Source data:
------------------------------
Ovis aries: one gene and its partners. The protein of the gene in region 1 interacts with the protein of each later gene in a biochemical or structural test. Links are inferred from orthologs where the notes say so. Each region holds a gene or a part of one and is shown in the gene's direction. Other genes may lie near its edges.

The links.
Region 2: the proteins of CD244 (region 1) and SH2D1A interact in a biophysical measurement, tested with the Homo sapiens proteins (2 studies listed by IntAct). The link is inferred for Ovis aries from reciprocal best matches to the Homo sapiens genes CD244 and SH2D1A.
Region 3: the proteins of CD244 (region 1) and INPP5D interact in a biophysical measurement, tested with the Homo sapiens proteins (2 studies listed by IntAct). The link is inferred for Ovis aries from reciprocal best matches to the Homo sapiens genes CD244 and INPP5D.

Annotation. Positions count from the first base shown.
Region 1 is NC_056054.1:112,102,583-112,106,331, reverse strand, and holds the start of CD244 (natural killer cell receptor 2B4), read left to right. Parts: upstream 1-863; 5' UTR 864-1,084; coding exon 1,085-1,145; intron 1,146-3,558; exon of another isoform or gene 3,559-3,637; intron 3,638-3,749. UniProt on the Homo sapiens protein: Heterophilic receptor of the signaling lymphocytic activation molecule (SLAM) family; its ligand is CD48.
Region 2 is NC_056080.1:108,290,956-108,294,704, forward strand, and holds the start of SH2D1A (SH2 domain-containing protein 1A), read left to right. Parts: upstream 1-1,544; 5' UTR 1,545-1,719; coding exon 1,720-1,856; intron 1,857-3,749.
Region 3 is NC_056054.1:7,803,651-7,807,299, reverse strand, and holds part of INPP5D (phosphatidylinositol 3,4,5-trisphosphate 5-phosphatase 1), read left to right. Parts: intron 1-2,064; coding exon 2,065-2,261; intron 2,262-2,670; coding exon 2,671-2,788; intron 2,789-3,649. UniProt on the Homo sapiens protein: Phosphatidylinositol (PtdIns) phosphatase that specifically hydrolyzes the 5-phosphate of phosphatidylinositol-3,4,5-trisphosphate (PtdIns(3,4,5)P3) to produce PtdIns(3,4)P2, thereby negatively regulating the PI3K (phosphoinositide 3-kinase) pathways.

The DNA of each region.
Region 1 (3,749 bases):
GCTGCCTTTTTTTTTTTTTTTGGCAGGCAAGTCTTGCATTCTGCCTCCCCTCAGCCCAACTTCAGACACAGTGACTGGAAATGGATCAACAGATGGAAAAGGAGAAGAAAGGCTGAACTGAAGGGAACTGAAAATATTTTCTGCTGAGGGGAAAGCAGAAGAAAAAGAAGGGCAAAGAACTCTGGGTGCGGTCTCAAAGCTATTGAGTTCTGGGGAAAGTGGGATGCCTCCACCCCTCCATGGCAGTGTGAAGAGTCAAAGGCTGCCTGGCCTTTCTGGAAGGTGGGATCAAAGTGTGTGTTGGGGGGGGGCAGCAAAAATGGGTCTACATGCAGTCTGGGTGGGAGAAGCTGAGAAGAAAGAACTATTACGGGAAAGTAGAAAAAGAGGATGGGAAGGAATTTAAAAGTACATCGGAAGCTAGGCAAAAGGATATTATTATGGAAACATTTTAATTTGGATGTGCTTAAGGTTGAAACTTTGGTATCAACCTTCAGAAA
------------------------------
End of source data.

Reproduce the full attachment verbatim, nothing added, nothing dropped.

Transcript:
Ovis aries: one gene and its partners. The protein of the gene in region 1 interacts with the protein of each later gene in a biochemical or structural test. Links are inferred from orthologs where the notes say so. Each region holds a gene or a part of one and is shown in the gene's direction. Other genes may lie near its edges.

The links.
Region 2: the proteins of CD244 (region 1) and SH2D1A interact in a biophysical measurement, tested with the Homo sapiens proteins (2 studies listed by IntAct). The link is inferred for Ovis aries from reciprocal best matches to the Homo sapiens genes CD244 and SH2D1A.
Region 3: the proteins of CD244 (region 1) and INPP5D interact in a biophysical measurement, tested with the Homo sapiens proteins (2 studies listed by IntAct). The link is inferred for Ovis aries from reciprocal best matches to the Homo sapiens genes CD244 and INPP5D.

Annotation. Positions count from the first base shown.
Region 1 is NC_056054.1:112,102,583-112,106,331, reverse strand, and holds the start of CD244 (natural killer cell receptor 2B4), read left to right. Parts: upstream 1-863; 5' UTR 864-1,084; coding exon 1,085-1,145; intron 1,146-3,558; exon of another isoform or gene 3,559-3,637; intron 3,638-3,749. UniProt on the Homo sapiens protein: Heterophilic receptor of the signaling lymphocytic activation molecule (SLAM) family; its ligand is CD48.
Region 2 is NC_056080.1:108,290,956-108,294,704, forward strand, and holds the start of SH2D1A (SH2 domain-containing protein 1A), read left to right. Parts: upstream 1-1,544; 5' UTR 1,545-1,719; coding exon 1,720-1,856; intron 1,857-3,749.
Region 3 is NC_056054.1:7,803,651-7,807,299, reverse strand, and holds part of INPP5D (phosphatidylinositol 3,4,5-trisphosphate 5-phosphatase 1), read left to right. Parts: intron 1-2,064; coding exon 2,065-2,261; intron 2,262-2,670; coding exon 2,671-2,788; intron 2,789-3,649. UniProt on the Homo sapiens protein: Phosphatidylinositol (PtdIns) phosphatase that specifically hydrolyzes the 5-phosphate of phosphatidylinositol-3,4,5-trisphosphate (PtdIns(3,4,5)P3) to produce PtdIns(3,4)P2, thereby negatively regulating the PI3K (phosphoinositide 3-kinase) pathways.

The DNA of each region.
Region 1 (3,749 bases):
GCTGCCTTTTTTTTTTTTTTTGGCAGGCAAGTCTTGCATTCTGCCTCCCCTCAGCCCAACTTCAGACACAGTGACTGGAAATGGATCAACAGATGGAAAAGGAGAAGAAAGGCTGAACTGAAGGGAACTGAAAATATTTTCTGCTGAGGGGAAAGCAGAAGAAAAAGAAGGGCAAAGAACTCTGGGTGCGGTCTCAAAGCTATTGAGTTCTGGGGAAAGTGGGATGCCTCCACCCCTCCATGGCAGTGTGAAGAGTCAAAGGCTGCCTGGCCTTTCTGGAAGGTGGGATCAAAGTGTGTGTTGGGGGGGGGCAGCAAAAATGGGTCTACATGCAGTCTGGGTGGGAGAAGCTGAGAAGAAAGAACTATTACGGGAAAGTAGAAAAAGAGGATGGGAAGGAATTTAAAAGTACATCGGAAGCTAGGCAAAAGGATATTATTATGGAAACATTTTAATTTGGATGTGCTTAAGGTTGAAACTTTGGTATCAACCTTCAGAAA